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Culver City’s Cold War-focused Wende Museum to reopen in November in revamped National Guard Armory

The free museum will be housed in a revamped National Guard Armory

Courtesy of Wende Museum

Housed for more than a decade an office park, Culver City’s Wende Museum—a repository of incredible Cold War-era artifacts from the Soviet Union and Eastern Europe—is finally growing into a new, higher-profile headquarters.

Many Angelenos might not be recognize the museum by name, but they are likely familiar with the giant hunk of the Berlin Wall in Miracle Mile—an installation made possible by the Wende.

The museum’s mission is to preserve Cold War-era history as a way to learn from the past and understand how it continues to impact the present. Justinian A. Jampol, the founder and executive director of the Wende Museum, told the New York Times last year that the Wende has acquired pieces of its collections from “Communist perpetrators of injustice and from victims who acquired mementos as a form of therapy.”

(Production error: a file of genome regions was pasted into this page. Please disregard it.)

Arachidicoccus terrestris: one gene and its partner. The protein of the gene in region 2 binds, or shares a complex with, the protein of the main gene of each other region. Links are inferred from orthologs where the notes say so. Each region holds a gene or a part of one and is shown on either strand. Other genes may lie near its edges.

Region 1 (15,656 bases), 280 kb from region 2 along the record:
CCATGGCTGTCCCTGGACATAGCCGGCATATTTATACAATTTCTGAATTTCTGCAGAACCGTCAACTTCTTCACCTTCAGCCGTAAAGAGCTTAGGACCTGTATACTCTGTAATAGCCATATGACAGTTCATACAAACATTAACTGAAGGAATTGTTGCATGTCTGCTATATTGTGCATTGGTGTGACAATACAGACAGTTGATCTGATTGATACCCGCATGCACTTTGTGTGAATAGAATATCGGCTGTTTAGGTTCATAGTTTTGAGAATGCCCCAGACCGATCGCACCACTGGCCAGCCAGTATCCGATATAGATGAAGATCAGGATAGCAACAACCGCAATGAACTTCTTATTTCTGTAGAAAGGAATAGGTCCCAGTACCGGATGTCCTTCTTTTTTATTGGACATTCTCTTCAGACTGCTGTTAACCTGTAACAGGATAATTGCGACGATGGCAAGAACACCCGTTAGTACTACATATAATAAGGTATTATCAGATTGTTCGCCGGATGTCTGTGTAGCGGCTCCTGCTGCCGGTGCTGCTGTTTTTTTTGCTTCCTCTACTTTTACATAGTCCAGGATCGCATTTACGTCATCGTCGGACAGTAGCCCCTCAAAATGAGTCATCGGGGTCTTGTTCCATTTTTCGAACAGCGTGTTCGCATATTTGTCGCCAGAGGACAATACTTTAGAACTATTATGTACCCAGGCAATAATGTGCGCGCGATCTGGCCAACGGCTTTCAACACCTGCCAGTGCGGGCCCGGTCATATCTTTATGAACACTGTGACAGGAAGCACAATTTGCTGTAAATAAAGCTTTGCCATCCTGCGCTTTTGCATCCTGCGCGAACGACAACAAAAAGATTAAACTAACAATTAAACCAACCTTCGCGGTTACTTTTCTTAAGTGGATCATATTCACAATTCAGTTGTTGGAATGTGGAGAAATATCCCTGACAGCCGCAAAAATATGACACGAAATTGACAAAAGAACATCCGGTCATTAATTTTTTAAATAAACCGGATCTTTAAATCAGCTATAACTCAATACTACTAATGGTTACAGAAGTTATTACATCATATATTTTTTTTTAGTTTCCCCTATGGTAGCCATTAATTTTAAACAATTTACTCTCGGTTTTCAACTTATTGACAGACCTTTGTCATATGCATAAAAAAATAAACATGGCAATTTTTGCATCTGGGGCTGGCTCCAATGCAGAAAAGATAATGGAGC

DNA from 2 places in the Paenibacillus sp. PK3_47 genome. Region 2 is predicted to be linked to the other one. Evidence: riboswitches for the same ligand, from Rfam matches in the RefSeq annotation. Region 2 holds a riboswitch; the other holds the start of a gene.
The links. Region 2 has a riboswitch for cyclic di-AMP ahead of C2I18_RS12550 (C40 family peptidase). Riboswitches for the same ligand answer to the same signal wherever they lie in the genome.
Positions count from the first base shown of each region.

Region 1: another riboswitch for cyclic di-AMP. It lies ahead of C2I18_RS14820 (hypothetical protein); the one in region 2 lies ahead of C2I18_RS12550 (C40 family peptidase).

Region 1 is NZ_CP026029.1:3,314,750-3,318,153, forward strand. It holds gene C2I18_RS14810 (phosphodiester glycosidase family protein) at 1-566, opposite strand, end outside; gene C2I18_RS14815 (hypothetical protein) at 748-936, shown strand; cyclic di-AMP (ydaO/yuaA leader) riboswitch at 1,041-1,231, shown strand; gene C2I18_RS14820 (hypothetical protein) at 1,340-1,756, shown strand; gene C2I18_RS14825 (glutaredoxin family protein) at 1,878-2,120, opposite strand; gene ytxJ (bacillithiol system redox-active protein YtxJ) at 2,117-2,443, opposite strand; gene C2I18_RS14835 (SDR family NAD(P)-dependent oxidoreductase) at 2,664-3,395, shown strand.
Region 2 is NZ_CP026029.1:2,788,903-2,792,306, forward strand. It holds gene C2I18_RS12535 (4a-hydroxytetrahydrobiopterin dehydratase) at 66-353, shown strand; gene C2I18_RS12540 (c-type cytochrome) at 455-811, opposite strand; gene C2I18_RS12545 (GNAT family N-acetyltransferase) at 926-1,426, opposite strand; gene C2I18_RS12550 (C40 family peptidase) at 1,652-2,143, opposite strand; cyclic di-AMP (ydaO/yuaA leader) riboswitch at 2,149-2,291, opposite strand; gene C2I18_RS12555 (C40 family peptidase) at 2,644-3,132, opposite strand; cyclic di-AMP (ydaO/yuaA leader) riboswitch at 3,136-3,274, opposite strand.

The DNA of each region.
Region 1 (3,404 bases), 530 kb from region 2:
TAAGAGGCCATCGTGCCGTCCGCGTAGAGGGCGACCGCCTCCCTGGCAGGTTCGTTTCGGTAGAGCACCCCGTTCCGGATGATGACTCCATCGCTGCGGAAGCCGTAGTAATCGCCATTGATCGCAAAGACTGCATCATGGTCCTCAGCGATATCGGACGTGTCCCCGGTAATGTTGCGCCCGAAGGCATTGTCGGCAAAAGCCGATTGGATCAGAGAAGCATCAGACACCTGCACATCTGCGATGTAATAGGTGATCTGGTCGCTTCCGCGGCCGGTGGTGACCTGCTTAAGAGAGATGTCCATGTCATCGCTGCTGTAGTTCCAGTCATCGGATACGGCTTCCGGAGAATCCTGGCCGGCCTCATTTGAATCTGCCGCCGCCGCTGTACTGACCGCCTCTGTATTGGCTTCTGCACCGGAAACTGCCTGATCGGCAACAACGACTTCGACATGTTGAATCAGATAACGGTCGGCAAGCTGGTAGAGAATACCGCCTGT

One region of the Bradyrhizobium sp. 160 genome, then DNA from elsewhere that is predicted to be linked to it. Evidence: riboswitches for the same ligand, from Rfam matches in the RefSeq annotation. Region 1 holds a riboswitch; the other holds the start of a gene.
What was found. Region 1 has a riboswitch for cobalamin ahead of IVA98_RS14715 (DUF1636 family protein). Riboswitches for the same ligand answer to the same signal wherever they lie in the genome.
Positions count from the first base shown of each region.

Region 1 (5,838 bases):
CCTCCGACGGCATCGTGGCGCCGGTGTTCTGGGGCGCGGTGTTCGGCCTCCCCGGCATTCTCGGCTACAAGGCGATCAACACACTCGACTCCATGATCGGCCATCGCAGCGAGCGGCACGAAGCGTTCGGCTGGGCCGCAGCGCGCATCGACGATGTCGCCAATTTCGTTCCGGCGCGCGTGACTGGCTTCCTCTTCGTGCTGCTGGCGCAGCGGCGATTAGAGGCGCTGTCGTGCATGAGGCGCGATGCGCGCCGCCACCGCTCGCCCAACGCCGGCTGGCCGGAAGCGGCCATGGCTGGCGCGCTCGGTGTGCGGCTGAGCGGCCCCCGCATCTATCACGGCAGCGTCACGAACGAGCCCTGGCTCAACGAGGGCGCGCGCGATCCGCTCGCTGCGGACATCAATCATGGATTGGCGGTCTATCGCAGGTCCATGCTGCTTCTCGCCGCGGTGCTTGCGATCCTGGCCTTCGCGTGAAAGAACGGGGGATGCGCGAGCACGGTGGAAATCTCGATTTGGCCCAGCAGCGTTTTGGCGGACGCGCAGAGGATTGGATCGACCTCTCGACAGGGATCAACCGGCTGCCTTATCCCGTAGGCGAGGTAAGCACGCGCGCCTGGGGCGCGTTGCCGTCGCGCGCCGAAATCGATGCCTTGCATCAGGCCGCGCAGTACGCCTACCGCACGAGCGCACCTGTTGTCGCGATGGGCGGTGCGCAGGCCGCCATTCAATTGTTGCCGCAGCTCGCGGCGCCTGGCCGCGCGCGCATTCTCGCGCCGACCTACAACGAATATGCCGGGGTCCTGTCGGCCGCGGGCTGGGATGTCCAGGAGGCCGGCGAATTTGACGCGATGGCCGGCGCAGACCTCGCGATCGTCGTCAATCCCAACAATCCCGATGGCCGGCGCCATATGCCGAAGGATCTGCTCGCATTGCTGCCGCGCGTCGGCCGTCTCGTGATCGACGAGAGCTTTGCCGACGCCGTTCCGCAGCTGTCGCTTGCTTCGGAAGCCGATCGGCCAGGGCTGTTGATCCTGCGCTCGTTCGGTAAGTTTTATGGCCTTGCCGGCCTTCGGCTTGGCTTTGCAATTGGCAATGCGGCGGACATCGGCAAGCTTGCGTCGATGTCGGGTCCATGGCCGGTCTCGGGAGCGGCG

Jampol explained that “a lot of these artifacts are fraught,” but that losing the evidence of this time and these figures “would be the biggest tragedy of all.”

Part of the Berlin Wall made it to Los Angeles.

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The Wende Museum broke ground late last year on its new headquarters, a 1949 National Guard Armory Building in Culver City.

Jampol told the Times that the space still has its original Cold War fallout shelters intact. Those shelters will be preserved and remain visible to the public.

The one-acre campus will provide 13,000 square-feet of space for both exhibition and museum storage. An announcement from the Wende says that arty publisher Benedikt Taschen, designer Michael Boyd, and architect Christian Kienapfel of PARAVANT all gave input into the design of the new museum space.

The Wende (pronounced “venda”) will reopen in its new home with a paid reception on November 18 and a free opening on November 19.

Its inaugural exhibit in the new building, “Cold War Spaces,” will “explore private, work, border, secret, outer, utopian, and changing spaces of socialist cultures” through such pieces as a 1970 poster of a Soviet moon rover and a “top-secret” map of Berlin intended for use in the event of an East German occupation of West Berlin.

After opening, the Wende’s new location will be open to the public Wednesdays through Sundays. Admission to the museum will be free.